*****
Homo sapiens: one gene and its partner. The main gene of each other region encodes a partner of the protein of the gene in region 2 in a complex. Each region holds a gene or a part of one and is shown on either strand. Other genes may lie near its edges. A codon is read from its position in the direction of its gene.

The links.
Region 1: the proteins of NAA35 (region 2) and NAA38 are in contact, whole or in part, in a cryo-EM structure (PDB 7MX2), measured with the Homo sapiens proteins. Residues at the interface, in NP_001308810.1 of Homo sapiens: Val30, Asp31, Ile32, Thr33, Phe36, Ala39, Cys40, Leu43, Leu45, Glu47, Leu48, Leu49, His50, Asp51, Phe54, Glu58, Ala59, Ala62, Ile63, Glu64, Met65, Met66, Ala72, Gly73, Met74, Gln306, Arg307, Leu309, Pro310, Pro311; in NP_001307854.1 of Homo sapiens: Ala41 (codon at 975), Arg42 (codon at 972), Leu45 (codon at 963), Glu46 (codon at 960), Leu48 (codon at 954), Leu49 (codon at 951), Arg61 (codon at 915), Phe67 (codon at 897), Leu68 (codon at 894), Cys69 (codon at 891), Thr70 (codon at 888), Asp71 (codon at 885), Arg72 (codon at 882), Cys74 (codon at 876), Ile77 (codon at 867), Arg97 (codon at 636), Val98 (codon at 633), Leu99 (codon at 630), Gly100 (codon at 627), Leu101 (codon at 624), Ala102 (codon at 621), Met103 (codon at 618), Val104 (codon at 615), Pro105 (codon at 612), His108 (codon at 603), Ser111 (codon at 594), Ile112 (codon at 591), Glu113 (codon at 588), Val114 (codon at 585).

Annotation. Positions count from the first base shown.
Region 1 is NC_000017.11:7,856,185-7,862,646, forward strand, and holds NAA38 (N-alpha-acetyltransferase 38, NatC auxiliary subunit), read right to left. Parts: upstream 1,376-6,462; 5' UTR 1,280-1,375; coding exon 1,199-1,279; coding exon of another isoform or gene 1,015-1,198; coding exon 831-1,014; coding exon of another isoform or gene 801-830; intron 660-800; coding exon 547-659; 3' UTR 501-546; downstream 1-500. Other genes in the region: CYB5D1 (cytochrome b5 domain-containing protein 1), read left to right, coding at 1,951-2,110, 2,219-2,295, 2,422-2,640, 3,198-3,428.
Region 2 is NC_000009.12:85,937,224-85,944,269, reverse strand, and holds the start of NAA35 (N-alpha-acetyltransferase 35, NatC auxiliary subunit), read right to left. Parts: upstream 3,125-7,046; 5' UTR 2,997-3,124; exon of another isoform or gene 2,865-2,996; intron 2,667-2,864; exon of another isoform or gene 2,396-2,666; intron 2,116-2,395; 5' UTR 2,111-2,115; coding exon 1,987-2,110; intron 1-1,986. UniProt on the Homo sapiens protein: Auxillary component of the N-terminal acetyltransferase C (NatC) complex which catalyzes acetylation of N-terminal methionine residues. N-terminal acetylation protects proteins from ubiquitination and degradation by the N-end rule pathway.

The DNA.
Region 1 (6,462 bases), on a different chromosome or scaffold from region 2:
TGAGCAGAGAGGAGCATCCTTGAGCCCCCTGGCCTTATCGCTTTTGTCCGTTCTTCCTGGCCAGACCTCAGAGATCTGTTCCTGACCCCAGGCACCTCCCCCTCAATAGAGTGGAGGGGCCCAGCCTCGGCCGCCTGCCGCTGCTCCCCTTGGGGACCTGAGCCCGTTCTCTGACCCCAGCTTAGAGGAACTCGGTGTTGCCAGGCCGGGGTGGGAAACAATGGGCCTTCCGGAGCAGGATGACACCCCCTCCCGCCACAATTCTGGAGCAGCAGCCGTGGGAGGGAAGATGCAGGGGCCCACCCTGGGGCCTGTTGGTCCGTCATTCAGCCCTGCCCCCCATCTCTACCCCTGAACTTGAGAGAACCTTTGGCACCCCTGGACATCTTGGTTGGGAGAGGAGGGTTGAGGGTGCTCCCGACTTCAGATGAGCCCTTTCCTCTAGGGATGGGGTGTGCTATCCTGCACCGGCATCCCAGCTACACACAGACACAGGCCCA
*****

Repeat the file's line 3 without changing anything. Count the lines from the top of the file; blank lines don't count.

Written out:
Region 1: the proteins of NAA35 (region 2) and NAA38 are in contact, whole or in part, in a cryo-EM structure (PDB 7MX2), measured with the Homo sapiens proteins. Residues at the interface, in NP_001308810.1 of Homo sapiens: Val30, Asp31, Ile32, Thr33, Phe36, Ala39, Cys40, Leu43, Leu45, Glu47, Leu48, Leu49, His50, Asp51, Phe54, Glu58, Ala59, Ala62, Ile63, Glu64, Met65, Met66, Ala72, Gly73, Met74, Gln306, Arg307, Leu309, Pro310, Pro311; in NP_001307854.1 of Homo sapiens: Ala41 (codon at 975), Arg42 (codon at 972), Leu45 (codon at 963), Glu46 (codon at 960), Leu48 (codon at 954), Leu49 (codon at 951), Arg61 (codon at 915), Phe67 (codon at 897), Leu68 (codon at 894), Cys69 (codon at 891), Thr70 (codon at 888), Asp71 (codon at 885), Arg72 (codon at 882), Cys74 (codon at 876), Ile77 (codon at 867), Arg97 (codon at 636), Val98 (codon at 633), Leu99 (codon at 630), Gly100 (codon at 627), Leu101 (codon at 624), Ala102 (codon at 621), Met103 (codon at 618), Val104 (codon at 615), Pro105 (codon at 612), His108 (codon at 603), Ser111 (codon at 594), Ile112 (codon at 591), Glu113 (codon at 588), Val114 (codon at 585).